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Out of this World

Fall/Winter 2017

Dreams of Meteorology Eventually Lead to Cassini Mission

There was always something about the sky and stars that fascinated Kirsten Swanson ’10 Maynard.

As an elementary student, she was curious as to how things worked. She loved puzzles. Her analytical and curious mind led her to think about becoming a nuclear engineer or even a meteorologist. But just like the stars in the sky, she realized her career options were limitless. That’s why when asked to draw herself in second grade in her chosen career path she struggled.

“Everyone was drawing themselves as doctors, vets, ball players,” Kirsten says. “But I remember telling the teacher I didn’t want to do the project because I wasn’t going to choose my career in second grade.”

She had that same determination during her days in college at Valparaiso University. With offers from more than half a dozen colleges, it was the close-knit, family feeling of Valpo that made the University the right choice.
“It was important for me to be a name and not a number,” Kirsten says. “What attracted me to Valpo was the quality of the engineering department and the small class sizes.”

It was the flexibility Valpo provided as well that proved Kirsten was in the right place. Even though she was in the College of Engineering, she couldn’t shake the feeling she had as a child and harnessed her inner meteorologist. Kirsten says she was lucky to have professors and mentors to help her continue that dream. The University enabled her to take an elective during her senior year in the meteorology department, where she learned how those scientists utilized data.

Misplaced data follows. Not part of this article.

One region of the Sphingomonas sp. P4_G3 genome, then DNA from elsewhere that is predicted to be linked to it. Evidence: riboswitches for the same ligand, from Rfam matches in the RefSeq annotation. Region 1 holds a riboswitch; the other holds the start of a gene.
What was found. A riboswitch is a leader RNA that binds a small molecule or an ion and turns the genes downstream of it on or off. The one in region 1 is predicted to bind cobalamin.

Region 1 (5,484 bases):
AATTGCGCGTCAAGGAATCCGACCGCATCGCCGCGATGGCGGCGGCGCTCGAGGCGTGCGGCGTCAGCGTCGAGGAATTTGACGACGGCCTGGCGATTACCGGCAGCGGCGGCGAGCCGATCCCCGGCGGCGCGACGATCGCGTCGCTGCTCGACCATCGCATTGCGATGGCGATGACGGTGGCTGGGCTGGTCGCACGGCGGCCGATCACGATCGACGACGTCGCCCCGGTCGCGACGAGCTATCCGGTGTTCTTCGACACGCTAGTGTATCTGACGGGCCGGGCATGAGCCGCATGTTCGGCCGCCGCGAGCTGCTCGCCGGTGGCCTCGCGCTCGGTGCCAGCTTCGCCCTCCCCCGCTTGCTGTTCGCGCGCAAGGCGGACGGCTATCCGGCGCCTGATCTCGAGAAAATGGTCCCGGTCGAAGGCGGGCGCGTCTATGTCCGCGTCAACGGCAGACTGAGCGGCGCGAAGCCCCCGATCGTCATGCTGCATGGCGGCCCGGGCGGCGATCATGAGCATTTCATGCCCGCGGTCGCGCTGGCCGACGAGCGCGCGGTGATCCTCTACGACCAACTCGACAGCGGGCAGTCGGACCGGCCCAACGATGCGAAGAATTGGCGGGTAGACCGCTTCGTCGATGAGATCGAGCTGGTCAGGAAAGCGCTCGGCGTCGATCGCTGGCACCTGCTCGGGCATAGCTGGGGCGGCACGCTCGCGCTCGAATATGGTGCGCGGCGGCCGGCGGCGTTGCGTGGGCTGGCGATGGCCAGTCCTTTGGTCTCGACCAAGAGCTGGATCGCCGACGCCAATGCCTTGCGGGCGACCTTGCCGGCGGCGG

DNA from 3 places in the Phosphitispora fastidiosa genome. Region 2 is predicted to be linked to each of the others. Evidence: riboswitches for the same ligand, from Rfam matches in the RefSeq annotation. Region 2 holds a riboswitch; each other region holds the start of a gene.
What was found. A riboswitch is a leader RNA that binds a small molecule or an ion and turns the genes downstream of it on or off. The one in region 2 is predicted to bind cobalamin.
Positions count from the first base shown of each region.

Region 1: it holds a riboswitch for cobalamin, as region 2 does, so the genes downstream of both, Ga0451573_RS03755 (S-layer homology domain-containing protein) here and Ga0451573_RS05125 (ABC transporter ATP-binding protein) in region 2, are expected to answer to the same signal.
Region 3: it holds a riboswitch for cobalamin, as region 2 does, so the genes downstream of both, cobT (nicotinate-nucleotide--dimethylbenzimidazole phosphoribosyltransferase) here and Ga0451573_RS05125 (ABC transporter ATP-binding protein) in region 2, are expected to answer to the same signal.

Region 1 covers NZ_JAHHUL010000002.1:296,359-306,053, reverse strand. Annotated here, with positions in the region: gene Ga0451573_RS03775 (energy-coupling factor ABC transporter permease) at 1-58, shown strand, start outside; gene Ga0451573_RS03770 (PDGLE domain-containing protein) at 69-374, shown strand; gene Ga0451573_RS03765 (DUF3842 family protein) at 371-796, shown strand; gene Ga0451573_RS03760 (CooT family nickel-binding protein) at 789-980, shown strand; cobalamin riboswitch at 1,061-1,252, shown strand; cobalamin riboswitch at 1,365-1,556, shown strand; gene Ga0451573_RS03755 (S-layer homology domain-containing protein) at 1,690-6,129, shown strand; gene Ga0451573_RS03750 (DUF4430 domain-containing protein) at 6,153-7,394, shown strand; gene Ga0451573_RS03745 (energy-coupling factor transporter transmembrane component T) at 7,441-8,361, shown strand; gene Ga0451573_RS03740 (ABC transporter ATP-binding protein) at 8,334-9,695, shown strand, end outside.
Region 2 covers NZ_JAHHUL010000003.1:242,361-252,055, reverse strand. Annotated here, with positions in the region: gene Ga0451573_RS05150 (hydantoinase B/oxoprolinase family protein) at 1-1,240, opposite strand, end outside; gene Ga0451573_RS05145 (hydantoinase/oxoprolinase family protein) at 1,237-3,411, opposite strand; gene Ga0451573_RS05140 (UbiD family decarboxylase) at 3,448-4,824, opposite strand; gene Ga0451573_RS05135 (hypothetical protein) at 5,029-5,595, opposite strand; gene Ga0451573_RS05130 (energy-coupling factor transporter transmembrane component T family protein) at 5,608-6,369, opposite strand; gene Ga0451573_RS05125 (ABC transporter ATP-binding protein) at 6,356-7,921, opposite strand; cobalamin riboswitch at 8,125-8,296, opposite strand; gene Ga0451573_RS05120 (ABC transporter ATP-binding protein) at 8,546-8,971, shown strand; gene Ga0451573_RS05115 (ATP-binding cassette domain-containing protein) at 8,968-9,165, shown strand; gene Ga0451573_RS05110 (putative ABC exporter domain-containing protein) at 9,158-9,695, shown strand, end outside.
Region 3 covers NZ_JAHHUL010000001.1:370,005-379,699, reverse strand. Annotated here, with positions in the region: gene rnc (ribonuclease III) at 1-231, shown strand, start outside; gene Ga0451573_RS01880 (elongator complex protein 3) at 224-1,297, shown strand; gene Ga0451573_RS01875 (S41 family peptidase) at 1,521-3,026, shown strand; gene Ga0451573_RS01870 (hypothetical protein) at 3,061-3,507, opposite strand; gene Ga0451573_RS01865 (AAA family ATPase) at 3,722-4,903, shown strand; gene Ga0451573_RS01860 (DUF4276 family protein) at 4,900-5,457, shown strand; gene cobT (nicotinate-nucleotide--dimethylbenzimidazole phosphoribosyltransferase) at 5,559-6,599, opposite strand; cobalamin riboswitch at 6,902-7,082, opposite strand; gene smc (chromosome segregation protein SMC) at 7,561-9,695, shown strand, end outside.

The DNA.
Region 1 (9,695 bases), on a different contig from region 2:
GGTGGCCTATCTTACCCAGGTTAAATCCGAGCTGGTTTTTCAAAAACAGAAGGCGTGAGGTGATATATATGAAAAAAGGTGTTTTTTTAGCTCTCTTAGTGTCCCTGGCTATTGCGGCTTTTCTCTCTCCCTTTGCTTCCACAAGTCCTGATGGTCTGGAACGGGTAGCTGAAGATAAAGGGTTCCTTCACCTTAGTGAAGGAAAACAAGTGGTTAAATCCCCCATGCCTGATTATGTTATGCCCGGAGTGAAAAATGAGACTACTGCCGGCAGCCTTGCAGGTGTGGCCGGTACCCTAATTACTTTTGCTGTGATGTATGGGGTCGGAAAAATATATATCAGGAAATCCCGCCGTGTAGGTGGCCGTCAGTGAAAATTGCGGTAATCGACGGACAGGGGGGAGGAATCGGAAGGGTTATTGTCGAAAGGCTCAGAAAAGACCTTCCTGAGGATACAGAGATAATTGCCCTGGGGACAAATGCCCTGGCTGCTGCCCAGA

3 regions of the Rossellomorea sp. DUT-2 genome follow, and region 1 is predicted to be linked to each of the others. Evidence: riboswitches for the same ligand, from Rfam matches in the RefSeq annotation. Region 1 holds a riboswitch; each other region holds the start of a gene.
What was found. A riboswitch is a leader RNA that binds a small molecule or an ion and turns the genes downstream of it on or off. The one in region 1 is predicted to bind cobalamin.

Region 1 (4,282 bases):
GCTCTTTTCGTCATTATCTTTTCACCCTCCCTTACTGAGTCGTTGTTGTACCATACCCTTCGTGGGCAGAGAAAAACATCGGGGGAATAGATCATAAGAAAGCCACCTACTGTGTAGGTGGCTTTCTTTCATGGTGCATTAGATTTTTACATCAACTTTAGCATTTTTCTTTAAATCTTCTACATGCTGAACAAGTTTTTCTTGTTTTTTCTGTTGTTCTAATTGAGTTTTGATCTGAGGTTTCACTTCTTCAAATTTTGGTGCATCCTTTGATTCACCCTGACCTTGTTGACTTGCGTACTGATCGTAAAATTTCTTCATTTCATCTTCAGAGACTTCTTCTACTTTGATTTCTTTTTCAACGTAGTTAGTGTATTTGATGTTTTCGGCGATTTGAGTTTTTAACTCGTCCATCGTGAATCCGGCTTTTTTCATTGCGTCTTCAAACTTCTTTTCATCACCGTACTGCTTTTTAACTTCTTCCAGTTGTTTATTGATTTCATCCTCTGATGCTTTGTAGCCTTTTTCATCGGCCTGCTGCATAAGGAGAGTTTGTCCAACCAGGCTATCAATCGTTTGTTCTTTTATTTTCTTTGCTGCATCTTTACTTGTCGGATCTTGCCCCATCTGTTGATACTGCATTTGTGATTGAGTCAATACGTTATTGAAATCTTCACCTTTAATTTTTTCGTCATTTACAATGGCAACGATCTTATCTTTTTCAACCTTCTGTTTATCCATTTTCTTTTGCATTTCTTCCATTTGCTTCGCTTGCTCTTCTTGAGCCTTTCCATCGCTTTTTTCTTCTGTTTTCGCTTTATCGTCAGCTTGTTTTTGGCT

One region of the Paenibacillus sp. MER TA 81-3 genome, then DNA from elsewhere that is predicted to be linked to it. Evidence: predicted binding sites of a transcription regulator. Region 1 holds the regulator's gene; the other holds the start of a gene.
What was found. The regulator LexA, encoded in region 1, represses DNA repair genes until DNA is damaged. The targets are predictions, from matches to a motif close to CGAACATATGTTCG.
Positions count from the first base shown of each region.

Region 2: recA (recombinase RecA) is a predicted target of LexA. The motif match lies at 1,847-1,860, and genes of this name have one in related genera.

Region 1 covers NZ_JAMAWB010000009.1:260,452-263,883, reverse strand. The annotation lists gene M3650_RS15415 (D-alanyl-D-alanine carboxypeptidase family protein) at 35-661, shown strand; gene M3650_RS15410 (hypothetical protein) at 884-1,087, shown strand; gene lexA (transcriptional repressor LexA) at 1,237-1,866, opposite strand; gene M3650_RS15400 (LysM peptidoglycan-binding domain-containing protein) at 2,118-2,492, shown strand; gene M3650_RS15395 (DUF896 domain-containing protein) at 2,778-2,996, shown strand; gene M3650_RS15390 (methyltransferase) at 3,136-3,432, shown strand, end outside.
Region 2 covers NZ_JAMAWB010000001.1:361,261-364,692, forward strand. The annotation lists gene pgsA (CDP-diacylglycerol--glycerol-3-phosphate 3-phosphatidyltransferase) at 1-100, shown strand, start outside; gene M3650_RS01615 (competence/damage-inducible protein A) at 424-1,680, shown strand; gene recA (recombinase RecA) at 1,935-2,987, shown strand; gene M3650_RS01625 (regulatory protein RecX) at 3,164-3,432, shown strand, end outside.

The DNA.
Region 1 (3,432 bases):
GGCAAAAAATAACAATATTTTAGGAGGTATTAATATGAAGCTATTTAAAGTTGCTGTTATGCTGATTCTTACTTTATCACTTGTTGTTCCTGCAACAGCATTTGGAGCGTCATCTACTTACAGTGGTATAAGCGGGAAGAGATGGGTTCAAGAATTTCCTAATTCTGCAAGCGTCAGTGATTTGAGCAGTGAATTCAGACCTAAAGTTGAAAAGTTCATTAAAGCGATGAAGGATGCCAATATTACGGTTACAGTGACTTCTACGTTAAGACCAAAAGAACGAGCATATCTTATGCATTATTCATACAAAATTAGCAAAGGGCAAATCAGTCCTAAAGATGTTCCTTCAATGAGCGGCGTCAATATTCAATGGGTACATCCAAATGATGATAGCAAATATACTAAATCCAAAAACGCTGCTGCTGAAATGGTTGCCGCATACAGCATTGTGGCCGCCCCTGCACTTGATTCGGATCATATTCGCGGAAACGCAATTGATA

“Taking that class was a perfect mesh of everything I was interested in,” Kirsten says.


The interest in meteorology and her mechanical engineering background led Kirsten to her first internship working on meteorological satellites. This proved a perfect prelude to her most recent work as a thermal engineer at NASA’s Jet Propulsion Laboratory — Cassini: The Grand Finale. Cassini, the NASA-designed spacecraft built specifically to orbit and study Saturn, launched two decades ago, when Kirsten was in middle school.

Cassini made its final journey in mid-September, passing between the rings and the planet before crashing and burning up in the atmosphere.

“Cassini is a phenomenal instrument that has helped us learn more about Saturn, its rings, and its moons than anyone expected would be possible,” Kirsten says.

Kirsten and her team were responsible for developing and verifying the thermal analysis software that provided temperature predictions for a passively cooled instrument on Cassini as it passed between the planet and its rings. This meant working on calculations using data and technology from the 1990s or older.

“This is the first time any man-made object has ever passed between the planet and innermost rings, let alone collected science data while doing so,” Kirsten says. “We will be analyzing this data for many years, possibly decades, to come.”

Kirsten has been lucky in her position to be part of this particular project from the beginning and seeing it to the end — also working on many different instruments. Many times, an engineer will do the calculations and the plans only to have it implemented by someone else. Equipped with a well-rounded set of skills from her Valpo education, Kirsten has seen it all — from testing to launch to data collection and analysis.

“I can see Cassini orbiting Saturn and know that I have played a part in it,” she says. “I have had my hands on and head in something that is flying in space and part of history.”

In 1675, Giovanni Cassini discovered that Saturn’s rings are separated into two parts by a gap, which is now called Cassini Division in his honor; he (correctly) presumed that Saturn’s rings were composed of myriads of small particles. It is this space between the rings the Cassini mission flew to gather much of its data.